|Topic Review (Newest First)|
|10-18-2012 12:37 PM|
Ok I have been enlightened!
Think I'm going to stick to 95 ron! Unless i do some engine work! And change the compression. I might get the bike re dyno'd to see if the extra RONs make any difference
|10-18-2012 11:24 AM|
site was found here:
|10-18-2012 11:23 AM|
this should help:
RON, MON or PON?
Or how do you grade petrol/gas
I have seen many European/US conversations claiming that one petrol/gas is better than another or higher rated. This may not be the case as different rating systems are used in different countries and so not all numbers mean the same thing. You must be careful to also quote the measurement system used
To see why there are different numbers let us take a trip back in time to World War I. Aviators had a problem, many engines would suddenly self destruct through detonation, which is bad news when you're up in the air. An engine might run fine on one batch of fuel but blow holes in the pistons on the next batch. The fuels seemed the same, weighed the same and may have even come from the same factory.
The fuel companies tried to analysis and standardise the petrol, but were unable to weed out the bad batches. Therefore a standard test engine with a variable compression facility was built and the fuel to be tested run through it. This heavy duty, single cylinder engine would be warmed to a standard temperature and at a set rpm the compression increased until engine knock occurred. this would give its Highest Usable Compression Ratio (HUCR).
But with time it was discovered that different labs gave different results. So in an attempt to produce an unvarying standard, two reference fuels were chosen. The high reference was 2-2-4 trimethylpentane (iso-octane), while the low reference was normal heptane (n-heptane). Once the HUCR was determined a mix of these to fuels was made up that exactly produced the same results as the HUCR test. The result is quoted as the percentage of iso-octane. Hence a petrol that detonated the same as a mix of 90% iso-octane and 10% n-heptane is called a 90 octane fuel.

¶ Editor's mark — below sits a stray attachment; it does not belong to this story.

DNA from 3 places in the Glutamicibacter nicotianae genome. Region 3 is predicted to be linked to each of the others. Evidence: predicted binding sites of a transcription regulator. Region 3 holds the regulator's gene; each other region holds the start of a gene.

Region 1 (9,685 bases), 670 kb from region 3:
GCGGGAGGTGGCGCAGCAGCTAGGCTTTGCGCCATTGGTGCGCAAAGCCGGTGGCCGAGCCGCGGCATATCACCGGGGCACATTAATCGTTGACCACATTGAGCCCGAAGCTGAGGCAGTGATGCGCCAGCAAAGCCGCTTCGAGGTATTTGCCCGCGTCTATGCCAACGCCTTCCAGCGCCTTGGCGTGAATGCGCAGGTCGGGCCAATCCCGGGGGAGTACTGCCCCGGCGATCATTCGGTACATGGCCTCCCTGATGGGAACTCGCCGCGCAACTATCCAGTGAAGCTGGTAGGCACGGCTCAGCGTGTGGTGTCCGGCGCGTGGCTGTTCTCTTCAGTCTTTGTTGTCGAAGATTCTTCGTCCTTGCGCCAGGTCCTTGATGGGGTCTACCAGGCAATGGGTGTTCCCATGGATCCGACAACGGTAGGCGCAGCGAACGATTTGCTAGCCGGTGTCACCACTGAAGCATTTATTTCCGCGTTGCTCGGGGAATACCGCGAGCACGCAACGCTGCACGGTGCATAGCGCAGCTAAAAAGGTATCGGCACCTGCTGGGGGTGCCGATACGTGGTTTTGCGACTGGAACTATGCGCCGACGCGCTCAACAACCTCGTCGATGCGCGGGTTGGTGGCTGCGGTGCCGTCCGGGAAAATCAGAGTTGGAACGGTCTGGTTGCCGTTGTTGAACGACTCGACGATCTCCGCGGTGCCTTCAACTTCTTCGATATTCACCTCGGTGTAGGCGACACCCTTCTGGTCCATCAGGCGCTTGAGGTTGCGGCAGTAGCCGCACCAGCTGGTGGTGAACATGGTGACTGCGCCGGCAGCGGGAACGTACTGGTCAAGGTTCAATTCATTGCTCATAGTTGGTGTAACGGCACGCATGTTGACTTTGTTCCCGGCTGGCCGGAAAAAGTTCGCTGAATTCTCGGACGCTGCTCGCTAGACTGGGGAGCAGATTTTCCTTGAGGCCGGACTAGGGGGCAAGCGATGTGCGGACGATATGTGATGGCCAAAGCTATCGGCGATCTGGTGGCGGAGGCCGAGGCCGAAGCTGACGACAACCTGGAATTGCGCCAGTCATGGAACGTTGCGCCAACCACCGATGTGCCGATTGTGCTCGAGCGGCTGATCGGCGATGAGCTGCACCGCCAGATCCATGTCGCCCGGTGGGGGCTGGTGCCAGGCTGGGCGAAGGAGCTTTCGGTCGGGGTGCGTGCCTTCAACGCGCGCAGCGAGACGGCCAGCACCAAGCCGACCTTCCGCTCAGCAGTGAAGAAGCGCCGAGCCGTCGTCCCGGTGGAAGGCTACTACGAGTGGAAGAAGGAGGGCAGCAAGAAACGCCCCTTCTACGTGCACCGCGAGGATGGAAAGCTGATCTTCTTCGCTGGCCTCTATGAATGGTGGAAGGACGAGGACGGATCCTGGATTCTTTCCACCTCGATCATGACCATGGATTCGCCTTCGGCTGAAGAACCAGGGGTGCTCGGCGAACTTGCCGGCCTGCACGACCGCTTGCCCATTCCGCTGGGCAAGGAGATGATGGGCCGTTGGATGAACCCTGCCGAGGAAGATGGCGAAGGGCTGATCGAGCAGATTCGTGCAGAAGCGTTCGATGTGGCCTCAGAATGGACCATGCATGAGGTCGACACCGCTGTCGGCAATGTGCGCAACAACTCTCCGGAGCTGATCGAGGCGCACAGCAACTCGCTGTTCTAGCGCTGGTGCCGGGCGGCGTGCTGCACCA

Since that time a number of tests have come into being to simulate a variety of engine conditions. Motor Spirit is usually rated using the Research or Motor test methods. Both use the same old engine but under different conditions
Motor Octane Test (MON) Research Octane Test (RON)
Inlet air temperature 148.9 C 65.6 C
Engine jacket temp 100 C 100 C
Engine RPM 900 600
As you can see the Motor Octane Test employs a higher temperature and RPM and hence is probably a better indicator for today's engines. Of course the Research octane test gives a higher number and that's why the European manufacturers quote it (RON)
The spread between the two numbers is know as the fuels sensitivity, and it is very important. Because of the variety of engines it is possible for a petrol manufacturer to come up with a fuel that has a high RON, but a lower than expected MON. Hence although it looks normal on the pump it may perform badly. However on another day the same company may make its fuel out of a different blend to get the same RON but a different MON. This is done for profit reasons and is why you occasionally get bad fuel even though it is legally rated the same. In the past with high leaded fuels nobody noticed but nowadays high performance cars do notice (The Molemobile has just had a particularly bad batch from Total, and has been pinking all week)